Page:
About New Hampshire Lottery
Since 1964, the New Hampshire Lottery has contributed more than $2 billion and counting to education in New Hampshire, including an all-time record $106.5 million during Fiscal Year 2019. For the past 55 years, the New Hampshire Lottery has recorded more than $7 billion in lottery sales and other earnings, with over $4.7 billion paid in prizes and other cost of sales.

The New Hampshire Lottery Commission, located at 14 Integra Drive in Concord, currently manages all lottery operations in the state, including instant games, New Hampshire Powerball®, New Hampshire Mega Millions®, Tri-State Megabucks℠, Tri-State Pick3®/Pick4® Daily Numbers games, Gimme 5, Fast Play games, Lucky For Life®, KENO 603℠, and iLottery. The New Hampshire Lottery also regulates charitable gaming, including Bingo, Lucky 7, and Games of Chance, along with simulcast racing, fantasy sports, and sports wagering.

Study Highlights Importance of CDC Mitigation Strategies
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Today's MMWR on SARS-CoV-2 transmission at an overnight camp in Georgia found efficient spread of the virus among campers and staff while noting key steps to minimize the risk for SARS-CoV-2 introduction and transmission in camps were not strictly followed.

The camp adopted some mitigation steps found in CDC Suggestions for Youth and Summer Camps to minimize the risk for SARS-CoV-2 introduction and transmission to include cohorting of attendees by cabin and enhanced cleaning and disinfection. However, the camp did not require the 600 campers to wear masks, only the staff. Additionally, camp attendees engaged in a variety of indoor and outdoor activities that included daily vigorous singing and cheering, which might have contributed to transmission.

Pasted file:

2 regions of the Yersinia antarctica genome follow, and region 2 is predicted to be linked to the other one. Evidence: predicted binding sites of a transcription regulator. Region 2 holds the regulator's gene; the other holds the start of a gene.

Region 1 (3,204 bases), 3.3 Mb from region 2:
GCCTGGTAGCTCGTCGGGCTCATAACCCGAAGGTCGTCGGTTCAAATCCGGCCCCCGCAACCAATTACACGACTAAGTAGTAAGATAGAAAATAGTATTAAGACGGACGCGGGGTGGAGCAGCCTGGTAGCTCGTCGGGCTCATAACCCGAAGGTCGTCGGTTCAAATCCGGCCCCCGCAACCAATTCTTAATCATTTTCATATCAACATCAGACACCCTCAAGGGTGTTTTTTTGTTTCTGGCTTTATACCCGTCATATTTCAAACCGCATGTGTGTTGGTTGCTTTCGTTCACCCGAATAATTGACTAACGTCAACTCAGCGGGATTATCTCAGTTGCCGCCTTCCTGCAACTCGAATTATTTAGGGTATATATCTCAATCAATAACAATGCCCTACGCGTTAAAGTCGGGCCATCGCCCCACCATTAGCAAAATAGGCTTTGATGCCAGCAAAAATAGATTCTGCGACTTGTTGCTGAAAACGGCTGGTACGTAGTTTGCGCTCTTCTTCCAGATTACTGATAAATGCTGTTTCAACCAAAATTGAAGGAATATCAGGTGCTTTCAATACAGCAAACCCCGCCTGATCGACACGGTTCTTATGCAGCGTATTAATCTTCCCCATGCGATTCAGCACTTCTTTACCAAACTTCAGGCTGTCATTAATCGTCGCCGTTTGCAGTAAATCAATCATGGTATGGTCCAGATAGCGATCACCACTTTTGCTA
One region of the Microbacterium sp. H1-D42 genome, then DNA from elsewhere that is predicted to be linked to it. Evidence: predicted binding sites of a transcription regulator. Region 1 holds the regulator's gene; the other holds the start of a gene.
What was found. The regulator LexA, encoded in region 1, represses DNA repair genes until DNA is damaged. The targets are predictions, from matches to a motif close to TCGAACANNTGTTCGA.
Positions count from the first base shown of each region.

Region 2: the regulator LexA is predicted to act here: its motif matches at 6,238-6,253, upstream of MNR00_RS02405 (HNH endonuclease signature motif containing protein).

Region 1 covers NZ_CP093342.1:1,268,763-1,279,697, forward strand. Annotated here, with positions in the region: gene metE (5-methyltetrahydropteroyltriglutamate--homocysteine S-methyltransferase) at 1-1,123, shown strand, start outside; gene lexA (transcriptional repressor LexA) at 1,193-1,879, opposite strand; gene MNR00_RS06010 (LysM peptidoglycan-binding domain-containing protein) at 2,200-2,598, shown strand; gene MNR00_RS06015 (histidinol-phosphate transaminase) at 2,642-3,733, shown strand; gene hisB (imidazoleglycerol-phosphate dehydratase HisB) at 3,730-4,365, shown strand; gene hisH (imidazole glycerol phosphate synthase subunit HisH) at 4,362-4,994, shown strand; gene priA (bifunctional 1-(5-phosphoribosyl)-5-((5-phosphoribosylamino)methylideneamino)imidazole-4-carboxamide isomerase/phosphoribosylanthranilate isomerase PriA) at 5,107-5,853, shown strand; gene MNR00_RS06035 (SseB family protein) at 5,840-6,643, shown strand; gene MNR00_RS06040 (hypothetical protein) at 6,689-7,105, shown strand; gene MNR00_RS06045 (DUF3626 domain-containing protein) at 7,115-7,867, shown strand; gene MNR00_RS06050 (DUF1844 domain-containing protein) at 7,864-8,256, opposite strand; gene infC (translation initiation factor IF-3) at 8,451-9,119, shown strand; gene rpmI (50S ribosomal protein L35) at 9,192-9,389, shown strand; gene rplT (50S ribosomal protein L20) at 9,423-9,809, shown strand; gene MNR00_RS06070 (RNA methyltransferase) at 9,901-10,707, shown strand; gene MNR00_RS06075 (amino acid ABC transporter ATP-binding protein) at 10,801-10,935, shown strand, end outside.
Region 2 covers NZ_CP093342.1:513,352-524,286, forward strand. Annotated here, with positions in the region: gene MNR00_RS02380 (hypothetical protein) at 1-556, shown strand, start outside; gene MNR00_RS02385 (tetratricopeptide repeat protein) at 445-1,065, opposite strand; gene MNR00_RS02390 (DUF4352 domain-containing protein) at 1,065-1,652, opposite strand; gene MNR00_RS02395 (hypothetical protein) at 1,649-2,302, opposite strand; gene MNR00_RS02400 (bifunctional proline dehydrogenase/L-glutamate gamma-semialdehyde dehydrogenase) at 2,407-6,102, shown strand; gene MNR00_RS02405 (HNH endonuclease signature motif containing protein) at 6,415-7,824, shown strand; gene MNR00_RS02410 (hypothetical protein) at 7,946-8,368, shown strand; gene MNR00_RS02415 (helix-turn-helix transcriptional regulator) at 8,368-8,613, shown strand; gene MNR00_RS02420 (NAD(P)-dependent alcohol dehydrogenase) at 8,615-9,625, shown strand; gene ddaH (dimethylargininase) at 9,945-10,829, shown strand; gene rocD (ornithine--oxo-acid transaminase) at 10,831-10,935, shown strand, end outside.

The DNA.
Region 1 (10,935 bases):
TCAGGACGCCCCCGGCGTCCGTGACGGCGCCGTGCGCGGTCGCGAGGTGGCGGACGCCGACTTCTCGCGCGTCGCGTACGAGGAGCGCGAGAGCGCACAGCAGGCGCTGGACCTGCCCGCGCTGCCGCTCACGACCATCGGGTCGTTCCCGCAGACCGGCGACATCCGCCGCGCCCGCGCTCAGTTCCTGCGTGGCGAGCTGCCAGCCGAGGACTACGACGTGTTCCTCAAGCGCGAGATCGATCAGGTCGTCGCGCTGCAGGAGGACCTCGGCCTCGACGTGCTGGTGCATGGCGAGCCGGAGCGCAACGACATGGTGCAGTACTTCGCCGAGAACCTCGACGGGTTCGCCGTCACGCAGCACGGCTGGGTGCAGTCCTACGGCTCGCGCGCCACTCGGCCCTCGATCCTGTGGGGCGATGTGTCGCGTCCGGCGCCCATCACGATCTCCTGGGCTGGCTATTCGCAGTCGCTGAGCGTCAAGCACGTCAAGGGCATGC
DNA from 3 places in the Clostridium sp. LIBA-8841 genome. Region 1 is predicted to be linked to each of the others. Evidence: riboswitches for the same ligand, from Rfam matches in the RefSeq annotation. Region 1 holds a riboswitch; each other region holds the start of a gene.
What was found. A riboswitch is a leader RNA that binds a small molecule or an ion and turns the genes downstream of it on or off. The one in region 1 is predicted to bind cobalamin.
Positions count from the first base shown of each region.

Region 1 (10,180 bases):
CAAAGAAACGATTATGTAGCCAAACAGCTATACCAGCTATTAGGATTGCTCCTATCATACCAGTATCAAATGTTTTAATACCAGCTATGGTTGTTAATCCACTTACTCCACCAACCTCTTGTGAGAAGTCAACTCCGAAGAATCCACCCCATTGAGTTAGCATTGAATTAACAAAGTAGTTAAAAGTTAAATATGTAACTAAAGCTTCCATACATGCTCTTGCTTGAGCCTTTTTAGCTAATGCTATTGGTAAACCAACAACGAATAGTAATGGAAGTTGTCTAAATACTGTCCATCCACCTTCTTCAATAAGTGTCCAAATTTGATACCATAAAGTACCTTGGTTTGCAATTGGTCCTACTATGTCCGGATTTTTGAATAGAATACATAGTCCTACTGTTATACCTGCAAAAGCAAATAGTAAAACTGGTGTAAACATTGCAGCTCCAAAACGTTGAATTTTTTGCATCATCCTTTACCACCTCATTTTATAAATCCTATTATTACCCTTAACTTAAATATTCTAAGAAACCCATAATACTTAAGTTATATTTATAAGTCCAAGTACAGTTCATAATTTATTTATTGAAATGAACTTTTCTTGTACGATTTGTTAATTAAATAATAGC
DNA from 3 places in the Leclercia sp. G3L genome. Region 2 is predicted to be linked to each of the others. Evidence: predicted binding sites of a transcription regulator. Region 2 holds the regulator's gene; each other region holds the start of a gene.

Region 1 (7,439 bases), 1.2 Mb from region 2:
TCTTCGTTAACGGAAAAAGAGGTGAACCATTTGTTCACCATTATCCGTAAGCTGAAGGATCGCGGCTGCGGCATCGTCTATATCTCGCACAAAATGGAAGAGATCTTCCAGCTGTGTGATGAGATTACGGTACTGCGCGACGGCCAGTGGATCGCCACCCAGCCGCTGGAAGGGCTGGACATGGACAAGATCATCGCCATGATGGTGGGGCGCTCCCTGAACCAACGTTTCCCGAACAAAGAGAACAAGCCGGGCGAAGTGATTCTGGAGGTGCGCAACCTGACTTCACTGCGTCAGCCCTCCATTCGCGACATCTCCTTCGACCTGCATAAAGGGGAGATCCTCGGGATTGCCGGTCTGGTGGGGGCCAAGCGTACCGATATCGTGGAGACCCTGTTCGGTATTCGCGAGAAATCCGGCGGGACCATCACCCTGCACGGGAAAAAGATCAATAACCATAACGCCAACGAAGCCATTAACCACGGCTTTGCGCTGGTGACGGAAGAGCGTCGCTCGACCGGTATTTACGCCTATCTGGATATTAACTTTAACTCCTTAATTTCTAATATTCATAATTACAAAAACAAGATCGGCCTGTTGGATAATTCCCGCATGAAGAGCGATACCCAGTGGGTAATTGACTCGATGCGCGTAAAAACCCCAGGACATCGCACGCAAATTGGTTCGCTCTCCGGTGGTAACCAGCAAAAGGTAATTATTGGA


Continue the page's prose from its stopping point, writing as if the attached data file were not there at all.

Settings, like multi-day, overnight summer camps, pose a unique challenge when it comes to preventing the spread of infectious diseases, considering the amount of time campers and staff members spend in close proximity. Correct and consistent use of cloth masks, rigorous cleaning and sanitizing, social distancing, and frequent hand washing strategies, which are recommended in CDC’s recently released guidance to reopen America’s schools, are critical to prevent transmission of the virus in settings involving children and are our greatest tools to prevent COVID-19.

For research on disease transmission in a congregate setting SARS-CoV-2 Infections and Serologic Responses from a Sample of U.S. Navy Service Members — USS Theodore Roosevelt, April 2020.

For research on how universal mask use prevents disease transmission Absence of Apparent Transmission of SARS-CoV-2 from Two Stylists After Exposure at a Hair Salon with a Universal Face Covering Policy — Springfield, Missouri, May 2020

Liberty Utilities Announces End to Granite Bridge Project